Yes, yes, I know they are all worth looking for, but come on – there are times in each birder’s life when they prefer trying to spot their life Cerulean Warbler in the canopy instead of soaking in their umpteenth Butterbutt perched right in front of them. And if this app helps us to know that there is a Cerulean around in the first place, or that pursuing this one specific call for half an hour would only lead to a Brown-headed Cowbird sighting and might thus not be worth the while when time is short at a migrant trap during a fall-out, it surely can’t be wrong?

  • Robert

    I’m not an avid birder, nor even an amateur, and certainly not a snob. However, to get more people interested in the world around them, I believe a device like this would help immensely. Often times, I’m in my home in Honolulu, and I hear a bird I’ve never heard before. I can’t see it from inside, and the second I step out, it flies away, or I’m unable to spot it in the dense foliage. I know a bird’s call or song I’ve never heard before helps me understand what birds come to my area occasionally, and just how many may be out there. I don’t think an “app” like this would have a negative impact. What could be wrong with listening to songbirds in your office at work? Learning about and sharing nature, and expanding its support base are all good things, are they not? Sometimes it takes a new tool to reach a new audience. Only today I posted a note on the Audubon Society’s facebook page asking to have something like this developed, unaware others were like thinking. Aloha!

  • On one level, I totally agree with Marcel.

    On another level, I think Marcel’s fears are unfounded.

    I supposed I should explain.

    Yesterday afternoon, I was waiting for one of my kids at school. Not a very birdy venue that schoolyard, but I did hear a Downy Woodpecker calling in a pine tree; I also heard a Song Sparrow calling in a weedy patch across the street.

    Nothing especially exciting about a Downy Woodpecker and a Song Sparrow–two of the most familiar birds in North America.

    Except they aren’t. Not at all. As I heard those two birds, it occurred to me that, even in “green” Boulder County, where I live, only 1 in 100 people, tops, would have any idea of what those two sounds (the Downy’s pick and the sparrow’s tchep were. I think 1 in 1,000 would be closer to reality.

    I’ve had lots of special sightings over the years–in places like Cape May, Peru, Monterey Bay, Jamaica Bay, and Asia.

    But y’know what’s more special, and more precious, to me than any of those memories?–being able to stand around in a schoolyard and recognize the brief, monosyllabic utterances of totally common woodpeckers and sparrows, birds UNknown to almost everyone.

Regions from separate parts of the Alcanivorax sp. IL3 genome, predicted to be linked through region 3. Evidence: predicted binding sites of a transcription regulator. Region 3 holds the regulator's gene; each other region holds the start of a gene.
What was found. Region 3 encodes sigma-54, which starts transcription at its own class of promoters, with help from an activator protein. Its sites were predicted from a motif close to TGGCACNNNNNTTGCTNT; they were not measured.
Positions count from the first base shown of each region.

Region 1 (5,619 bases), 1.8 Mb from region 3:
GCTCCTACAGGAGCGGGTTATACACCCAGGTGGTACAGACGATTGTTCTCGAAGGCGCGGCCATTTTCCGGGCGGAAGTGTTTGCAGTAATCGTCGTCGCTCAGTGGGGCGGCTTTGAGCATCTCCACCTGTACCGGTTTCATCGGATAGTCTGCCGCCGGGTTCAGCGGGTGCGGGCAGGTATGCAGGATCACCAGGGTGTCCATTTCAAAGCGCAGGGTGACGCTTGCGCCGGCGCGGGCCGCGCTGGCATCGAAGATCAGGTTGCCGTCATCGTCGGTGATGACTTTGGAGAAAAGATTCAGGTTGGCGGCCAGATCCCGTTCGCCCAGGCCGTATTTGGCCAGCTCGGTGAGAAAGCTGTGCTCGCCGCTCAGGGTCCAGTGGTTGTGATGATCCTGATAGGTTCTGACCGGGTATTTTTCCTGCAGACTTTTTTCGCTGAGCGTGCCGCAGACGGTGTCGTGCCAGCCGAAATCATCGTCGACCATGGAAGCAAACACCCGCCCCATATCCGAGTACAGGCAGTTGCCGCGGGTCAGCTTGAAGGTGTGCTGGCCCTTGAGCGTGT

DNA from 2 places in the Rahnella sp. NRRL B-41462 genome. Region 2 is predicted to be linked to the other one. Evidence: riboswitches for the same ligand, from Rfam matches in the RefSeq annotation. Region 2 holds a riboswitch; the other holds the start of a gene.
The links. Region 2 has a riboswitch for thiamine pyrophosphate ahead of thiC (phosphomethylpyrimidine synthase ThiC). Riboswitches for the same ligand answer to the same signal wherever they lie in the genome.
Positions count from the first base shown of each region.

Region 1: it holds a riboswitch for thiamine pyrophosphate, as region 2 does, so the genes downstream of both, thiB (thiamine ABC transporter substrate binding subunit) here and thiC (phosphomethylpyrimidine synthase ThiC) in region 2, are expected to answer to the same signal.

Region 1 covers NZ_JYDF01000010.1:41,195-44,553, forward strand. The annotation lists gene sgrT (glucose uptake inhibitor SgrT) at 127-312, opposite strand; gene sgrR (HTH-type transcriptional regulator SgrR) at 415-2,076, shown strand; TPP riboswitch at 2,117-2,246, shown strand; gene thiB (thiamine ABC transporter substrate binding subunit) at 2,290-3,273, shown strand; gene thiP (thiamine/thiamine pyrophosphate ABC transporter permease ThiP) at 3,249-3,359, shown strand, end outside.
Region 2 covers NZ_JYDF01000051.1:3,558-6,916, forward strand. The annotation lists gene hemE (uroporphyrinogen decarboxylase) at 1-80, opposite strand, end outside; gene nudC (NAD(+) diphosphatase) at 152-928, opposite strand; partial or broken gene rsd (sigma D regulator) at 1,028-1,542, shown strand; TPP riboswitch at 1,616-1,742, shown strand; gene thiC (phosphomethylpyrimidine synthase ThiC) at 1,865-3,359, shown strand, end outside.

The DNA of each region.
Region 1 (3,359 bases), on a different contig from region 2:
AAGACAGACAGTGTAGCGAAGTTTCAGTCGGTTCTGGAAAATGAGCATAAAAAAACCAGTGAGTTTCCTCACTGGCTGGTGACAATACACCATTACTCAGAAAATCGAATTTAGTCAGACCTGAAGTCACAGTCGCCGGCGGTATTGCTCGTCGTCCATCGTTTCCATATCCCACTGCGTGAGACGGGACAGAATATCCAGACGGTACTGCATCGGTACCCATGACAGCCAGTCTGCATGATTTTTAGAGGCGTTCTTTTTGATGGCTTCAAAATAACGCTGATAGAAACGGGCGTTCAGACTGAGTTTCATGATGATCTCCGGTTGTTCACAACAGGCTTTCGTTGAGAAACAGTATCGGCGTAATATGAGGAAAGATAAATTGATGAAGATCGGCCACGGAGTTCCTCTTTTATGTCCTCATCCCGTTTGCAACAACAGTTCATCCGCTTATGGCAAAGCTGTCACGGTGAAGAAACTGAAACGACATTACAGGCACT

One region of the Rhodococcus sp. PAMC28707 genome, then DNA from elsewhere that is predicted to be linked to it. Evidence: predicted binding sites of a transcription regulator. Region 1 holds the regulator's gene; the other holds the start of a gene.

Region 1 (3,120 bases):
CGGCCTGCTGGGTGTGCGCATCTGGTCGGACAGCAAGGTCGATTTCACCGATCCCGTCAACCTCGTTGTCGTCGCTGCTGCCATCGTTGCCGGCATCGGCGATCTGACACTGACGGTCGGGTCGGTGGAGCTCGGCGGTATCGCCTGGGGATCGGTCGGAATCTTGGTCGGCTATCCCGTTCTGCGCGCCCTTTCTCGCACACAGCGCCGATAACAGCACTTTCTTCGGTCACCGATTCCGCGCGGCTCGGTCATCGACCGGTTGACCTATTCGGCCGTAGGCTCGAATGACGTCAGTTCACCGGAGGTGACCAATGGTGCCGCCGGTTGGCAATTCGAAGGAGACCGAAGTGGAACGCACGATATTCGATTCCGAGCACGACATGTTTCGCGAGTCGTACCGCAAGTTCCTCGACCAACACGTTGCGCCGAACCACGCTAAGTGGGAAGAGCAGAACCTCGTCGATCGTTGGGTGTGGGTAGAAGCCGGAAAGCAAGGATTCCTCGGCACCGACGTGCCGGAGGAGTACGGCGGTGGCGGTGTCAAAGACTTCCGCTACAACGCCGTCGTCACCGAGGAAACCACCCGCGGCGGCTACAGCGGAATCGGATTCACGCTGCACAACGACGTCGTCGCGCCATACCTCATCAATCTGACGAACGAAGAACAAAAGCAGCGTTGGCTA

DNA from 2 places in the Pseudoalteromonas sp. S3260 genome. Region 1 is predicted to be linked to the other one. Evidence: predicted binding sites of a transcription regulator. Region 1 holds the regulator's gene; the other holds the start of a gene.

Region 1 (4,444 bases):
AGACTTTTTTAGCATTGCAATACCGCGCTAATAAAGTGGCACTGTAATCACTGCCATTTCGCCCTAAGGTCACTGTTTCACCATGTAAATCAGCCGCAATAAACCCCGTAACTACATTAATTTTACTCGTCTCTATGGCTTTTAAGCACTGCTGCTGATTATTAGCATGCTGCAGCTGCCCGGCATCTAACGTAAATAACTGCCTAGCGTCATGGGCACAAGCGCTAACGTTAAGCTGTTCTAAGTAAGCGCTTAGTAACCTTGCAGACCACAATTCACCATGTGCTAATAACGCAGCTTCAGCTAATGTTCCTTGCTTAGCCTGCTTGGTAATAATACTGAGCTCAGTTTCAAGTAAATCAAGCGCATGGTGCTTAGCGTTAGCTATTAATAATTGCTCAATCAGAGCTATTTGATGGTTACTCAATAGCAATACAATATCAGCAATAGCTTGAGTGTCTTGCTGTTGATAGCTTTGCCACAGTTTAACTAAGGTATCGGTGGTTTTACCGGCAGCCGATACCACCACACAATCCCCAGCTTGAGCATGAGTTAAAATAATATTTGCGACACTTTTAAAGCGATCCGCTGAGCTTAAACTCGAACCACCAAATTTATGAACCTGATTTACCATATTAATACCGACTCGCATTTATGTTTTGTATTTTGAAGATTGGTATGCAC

For sure, I want to be able to share that “secret knowledge,” as far and wide as possible.

    But for now, it’s still pretty arcane knowledge.

    I’m just don’t think we’re anywhere near the point that “any old Joe” is going to start recognizing the calls of unseen Downy Woodpeckers and Song Sparrows in schoolyards.

  • Thanks for posting this. I was fascinated by the idea that an app would create lazy birders. I think that may be true in the far distant future, but not yet. I just posted some thoughts at my blog In short, I see this app mainly serving as an interesting way for novices to begin to tackle the challenge of bird song ID, and if it gets people started and gives them a little more confidence to continue, that’s a great thing.

  • I can see a lot of positives and negatives associated with this program and they’ve for the most part been mentioned.

    I have a background in biomedical engineering and am constantly learning about the newest forms of analyzing signals from human bodies. Despite countless time, money and many very talented individuals being invested into these technologies many biological signals simply cannot be perfectly ‘analyzed’ or decoded…etc

    And I think that is the case for any bird song App. It will be able to identify the very obvious songs/calls but what about a song that is mixed in with several other songs, as is usually the case.

    For example, at a cocktail party the human brain is very capable of ‘tuning in’ on one voice and can easily understand what that person is saying despite many other conversations going on at the same time.
    However, computer programs simply cannot do this.

    So, I think the App will help beginners figure out the very clear cut and distinct songs (as DSibley wrote). However, someone relying on the App while out in the field will be no competition to someone who knows their bird songs.
    When they realize that they’ll surely want to learn how to do it themselves!

    And oftentimes one hears a bird song only once. Someone who knows the song may be able to ID it but the person with the App will not even have a recording of it!

  • One of the most enjoyable aspects of birding is birding by ear. Part of the intellectual enjoyment is to hear something new and then quietly wait (and wait and wait …) until the mystery bird reveals itself. A slightly different sounding “chip” note can turn out to be a great find.